Jackie Gillies is the youngest – and most free-spirited – star of The Real Housewives of Melbourne. She’s the founder of ready-to-serve cocktail brand La Máscara, is a professional psychic and married to Silverchair drummer Ben Gillies. Susie Wilson runs South Yarra’s Antoinette Champagne Finishing School. She’s an etiquette expert and has just opened her own luxury beauty salon. Both ladies share one thing in common: their reputation for hosting fabulous, unforgettable parties.
But who does it better? In a world where home entertaining is becoming a lost art, we invited Jackie and Susie to Campari House to find out whether old school and formal trumps creative and carefree.
What’s your party personality?
Susie: I want to bring back the yesteryear that’s become so lost. I want the manners and the etiquette and the service.
Jackie: I’m very much about having fun – loud music, dancing and sexy waiters walking around.
What beverages do you greet your guests with?
Jackie: Cocktails obviously, but shots, too! Not all the way through the night, just to get the party started.
Susie: Shots? No darling, not at my parties. What would I say to my friends? “Shots, now?”
Jackie: You say, “Bang, it’s on!”
Susie: Well, maybe I’ll introduce shots then! I have Champagne, Cognac, punch and cocktails.
Whatever the size of the party, is there something you would never compromise on?
Jackie: I always make sure that nobody’s hungry. For Ben and I it’s about food, a lot of great alcohol, a lot of great people and live music.
Susie: If I’m hosting a party, whether it’s out or indoors, there’s always starched napkins. There’s an expectation because I’m an etiquette specialist and because I was brought up that way. If you’ve got a dinner party and things are just thrown on the table, what does one wear for that? A pair of – what?
How pre-planned are your parties?
Jackie: We always get party planners to do everything for us but we give them a theme. On Real Housewives, Ben and I had a Mexicanthemed party. We made sure the shots were waiting and the cocktails were flowing!
Susie: I have everything organised. I do rehearsals beforehand. I use a stopwatch and plan what time things arrive. I look at the staff from top to bottom: their shoes have to be polished. I have managers handpicked by me, who are accountable. Have you seen that movie The Devil Wears Prada? That is I. Nothing goes wrong, it’s just perfect.
Jackie: Rehearsals! I love that. I fi nd my parties are a bit more – well, our friends we hang with are rockers. They just walk in. I’ve never had a pre-rehearsal, but I might do that now. When you’re planning a sit-down dinner, where do you seat the guests?
Susie: Don’t seat couples together: separate them. It’s about pairing intellect with intellect, culture with culture. I would break the couples up so the guests can get to know each other.
Jackie: But as a host, you’ve got to be careful! Sometimes I’ve had people go, “I’m not sitting there” and I say, “you are sitting there!”
Susie: Yes, it’s a respect thing! They’ve got to respect that this is the way it is. But there is a right and wrong way of doing things.
Jackie: It is an art form. The people who haven’t lost it are the royals and other European princes.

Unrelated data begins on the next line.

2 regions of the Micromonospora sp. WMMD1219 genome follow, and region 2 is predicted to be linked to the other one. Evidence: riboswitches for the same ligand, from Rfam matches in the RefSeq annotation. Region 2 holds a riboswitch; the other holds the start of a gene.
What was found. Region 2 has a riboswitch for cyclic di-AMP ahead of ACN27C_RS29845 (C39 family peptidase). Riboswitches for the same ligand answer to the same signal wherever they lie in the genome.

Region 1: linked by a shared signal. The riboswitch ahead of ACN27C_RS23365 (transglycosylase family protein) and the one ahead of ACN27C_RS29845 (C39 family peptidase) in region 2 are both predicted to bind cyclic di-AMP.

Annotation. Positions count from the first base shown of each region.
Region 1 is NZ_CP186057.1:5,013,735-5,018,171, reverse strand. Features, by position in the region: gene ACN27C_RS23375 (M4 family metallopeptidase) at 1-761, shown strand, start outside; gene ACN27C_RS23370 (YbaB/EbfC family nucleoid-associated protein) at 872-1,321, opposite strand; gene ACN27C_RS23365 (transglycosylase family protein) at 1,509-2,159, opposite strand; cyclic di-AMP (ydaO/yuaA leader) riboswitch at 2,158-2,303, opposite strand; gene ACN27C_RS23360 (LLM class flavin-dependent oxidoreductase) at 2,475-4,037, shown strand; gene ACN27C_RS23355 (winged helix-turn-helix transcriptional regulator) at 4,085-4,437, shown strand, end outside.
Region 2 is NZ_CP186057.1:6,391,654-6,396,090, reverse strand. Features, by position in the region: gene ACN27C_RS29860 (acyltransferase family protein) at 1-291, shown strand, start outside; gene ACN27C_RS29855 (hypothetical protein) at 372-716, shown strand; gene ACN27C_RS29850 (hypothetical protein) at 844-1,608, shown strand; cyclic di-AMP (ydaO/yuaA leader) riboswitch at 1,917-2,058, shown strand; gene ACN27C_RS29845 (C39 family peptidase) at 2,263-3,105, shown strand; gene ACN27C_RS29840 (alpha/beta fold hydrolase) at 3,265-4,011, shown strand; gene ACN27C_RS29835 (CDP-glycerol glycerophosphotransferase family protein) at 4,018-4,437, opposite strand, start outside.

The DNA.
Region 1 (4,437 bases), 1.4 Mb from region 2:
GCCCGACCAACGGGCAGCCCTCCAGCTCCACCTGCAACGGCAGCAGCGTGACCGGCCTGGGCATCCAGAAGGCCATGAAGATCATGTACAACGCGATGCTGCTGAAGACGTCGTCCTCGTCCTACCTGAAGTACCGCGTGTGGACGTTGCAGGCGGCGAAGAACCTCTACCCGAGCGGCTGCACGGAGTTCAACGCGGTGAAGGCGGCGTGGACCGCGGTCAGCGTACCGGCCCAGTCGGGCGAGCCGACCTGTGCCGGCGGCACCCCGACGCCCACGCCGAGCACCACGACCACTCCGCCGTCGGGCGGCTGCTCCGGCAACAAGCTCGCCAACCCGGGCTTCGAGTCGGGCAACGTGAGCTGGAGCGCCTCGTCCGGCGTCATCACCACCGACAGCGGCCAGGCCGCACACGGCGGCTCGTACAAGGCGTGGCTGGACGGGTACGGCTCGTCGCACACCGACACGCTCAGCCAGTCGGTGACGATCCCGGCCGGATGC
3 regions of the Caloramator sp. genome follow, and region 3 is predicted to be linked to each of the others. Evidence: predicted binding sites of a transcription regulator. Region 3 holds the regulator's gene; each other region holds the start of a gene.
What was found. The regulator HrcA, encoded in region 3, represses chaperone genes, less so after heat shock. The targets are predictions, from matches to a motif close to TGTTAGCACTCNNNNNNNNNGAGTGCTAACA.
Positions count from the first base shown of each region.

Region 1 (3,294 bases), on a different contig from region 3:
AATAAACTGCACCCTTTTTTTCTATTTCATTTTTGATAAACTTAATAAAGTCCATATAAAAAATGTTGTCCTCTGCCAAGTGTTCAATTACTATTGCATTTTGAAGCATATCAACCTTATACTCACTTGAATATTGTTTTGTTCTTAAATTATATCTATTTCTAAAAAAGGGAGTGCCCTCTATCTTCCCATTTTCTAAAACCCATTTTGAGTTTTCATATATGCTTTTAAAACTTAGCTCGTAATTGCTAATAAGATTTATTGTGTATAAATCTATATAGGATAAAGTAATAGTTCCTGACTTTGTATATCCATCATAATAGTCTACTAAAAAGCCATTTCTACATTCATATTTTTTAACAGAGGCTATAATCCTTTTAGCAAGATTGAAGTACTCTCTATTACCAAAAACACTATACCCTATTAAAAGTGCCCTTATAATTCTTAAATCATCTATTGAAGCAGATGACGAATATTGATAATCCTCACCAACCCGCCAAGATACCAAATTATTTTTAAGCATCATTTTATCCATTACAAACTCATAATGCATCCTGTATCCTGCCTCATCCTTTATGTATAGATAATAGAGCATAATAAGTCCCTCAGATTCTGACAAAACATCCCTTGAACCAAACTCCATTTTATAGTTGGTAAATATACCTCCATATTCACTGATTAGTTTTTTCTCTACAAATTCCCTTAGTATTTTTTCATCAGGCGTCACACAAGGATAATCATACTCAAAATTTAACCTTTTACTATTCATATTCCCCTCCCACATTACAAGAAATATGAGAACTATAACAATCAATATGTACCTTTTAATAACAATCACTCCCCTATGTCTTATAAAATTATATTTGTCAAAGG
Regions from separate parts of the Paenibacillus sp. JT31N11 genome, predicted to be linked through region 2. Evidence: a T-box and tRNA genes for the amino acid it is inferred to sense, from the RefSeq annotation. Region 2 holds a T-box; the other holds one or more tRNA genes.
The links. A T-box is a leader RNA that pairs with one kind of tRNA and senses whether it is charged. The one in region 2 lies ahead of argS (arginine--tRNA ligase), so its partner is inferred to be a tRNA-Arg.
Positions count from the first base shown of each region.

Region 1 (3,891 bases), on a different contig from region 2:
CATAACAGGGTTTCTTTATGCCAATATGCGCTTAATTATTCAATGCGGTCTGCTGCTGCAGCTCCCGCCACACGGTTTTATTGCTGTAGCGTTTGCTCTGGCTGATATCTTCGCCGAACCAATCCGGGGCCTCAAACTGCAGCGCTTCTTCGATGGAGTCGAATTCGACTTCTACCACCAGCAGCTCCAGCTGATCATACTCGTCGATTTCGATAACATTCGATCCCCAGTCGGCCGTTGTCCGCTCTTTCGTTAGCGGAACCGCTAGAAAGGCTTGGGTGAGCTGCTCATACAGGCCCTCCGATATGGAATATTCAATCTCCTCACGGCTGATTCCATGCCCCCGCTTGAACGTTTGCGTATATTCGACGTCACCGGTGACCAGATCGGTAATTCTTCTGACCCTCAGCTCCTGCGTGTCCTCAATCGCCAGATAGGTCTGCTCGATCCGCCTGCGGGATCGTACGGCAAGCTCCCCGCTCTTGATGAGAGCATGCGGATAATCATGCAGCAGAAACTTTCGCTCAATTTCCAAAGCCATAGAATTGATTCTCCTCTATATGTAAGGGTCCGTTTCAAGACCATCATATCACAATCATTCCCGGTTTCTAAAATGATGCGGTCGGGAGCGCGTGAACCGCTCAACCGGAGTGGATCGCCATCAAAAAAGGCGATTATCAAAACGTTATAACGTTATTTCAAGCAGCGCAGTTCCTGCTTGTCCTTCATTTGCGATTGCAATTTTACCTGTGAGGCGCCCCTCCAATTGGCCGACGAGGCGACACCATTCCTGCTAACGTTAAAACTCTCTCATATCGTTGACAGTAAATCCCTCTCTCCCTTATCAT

Background ambience or life of the party?
Jackie: Rock music, of course! I’m also a big R’n’B fan, and I love Michael Jackson. We’ll get live music in as people are eating and drinking. It’s never too loud.
Susie: Not loud. At my parties, I’ve even got the volume down pat: it’s 15. And later when they’ve left the table it goes up to 20. Then it’s ‘woop woop’!
Rules of conduct
Imagine this scenario: you’re hosting a party, and in the corner of the room, two people start making out. What do you do?
Jackie: I shut it down. People don’t want to see you shining over there. I understand a little peck and a hug, but not pashing in the corner. Keep that for your bedroom or your car or wherever else!
Susie: I would just say “get a room”. It’s common.
Is gossiping acceptable?
Jackie: You don’t come to my party and gossip – about me especially. You have to pull that person aside, because you don’t just let them rattle on to other people. It’s boring, anyway.
Susie: I would change the topic straightaway. I’m good at that. Then I put them on my list to never invite again. “Off you go” is my line.
Jackie: I say “Be gone with you!”
Are any topics off-limits?
Susie: One is politics, two is religion and three is sex.
Jackie: Religion and politics: very much so. Sex… you know what? It depends on the context. If there’s five of my girlfriends sitting around, then god bless, let’s talk about it. But not at a dinner party.
Susie: And money’s vulgar. I don’t even carry money. I have people carry it for me, that’s how vulgar it is! Let’s just forget money and status, let’s just get to know the person and enjoy the moment.
Are you allowed to tell people to leave?
Jackie: My husband is so good at it! He says, “Right, music off, time to go home. I need to go to bed, get out!”
Susie: If it’s a business event, it ends at 11pm. If it’s close friends, oh gosh, it doesn’t worry me in the slightest.
Jackie Gillies is the founder and ambassador for her new range of ready-to-serve cocktails, La Máscara Beverage Co.
Susie Wilson: Master the art of modern etiquette at Antoinette Champagne Finishing School. Get the Champagne experience at her new Antoinette Champagne Salon.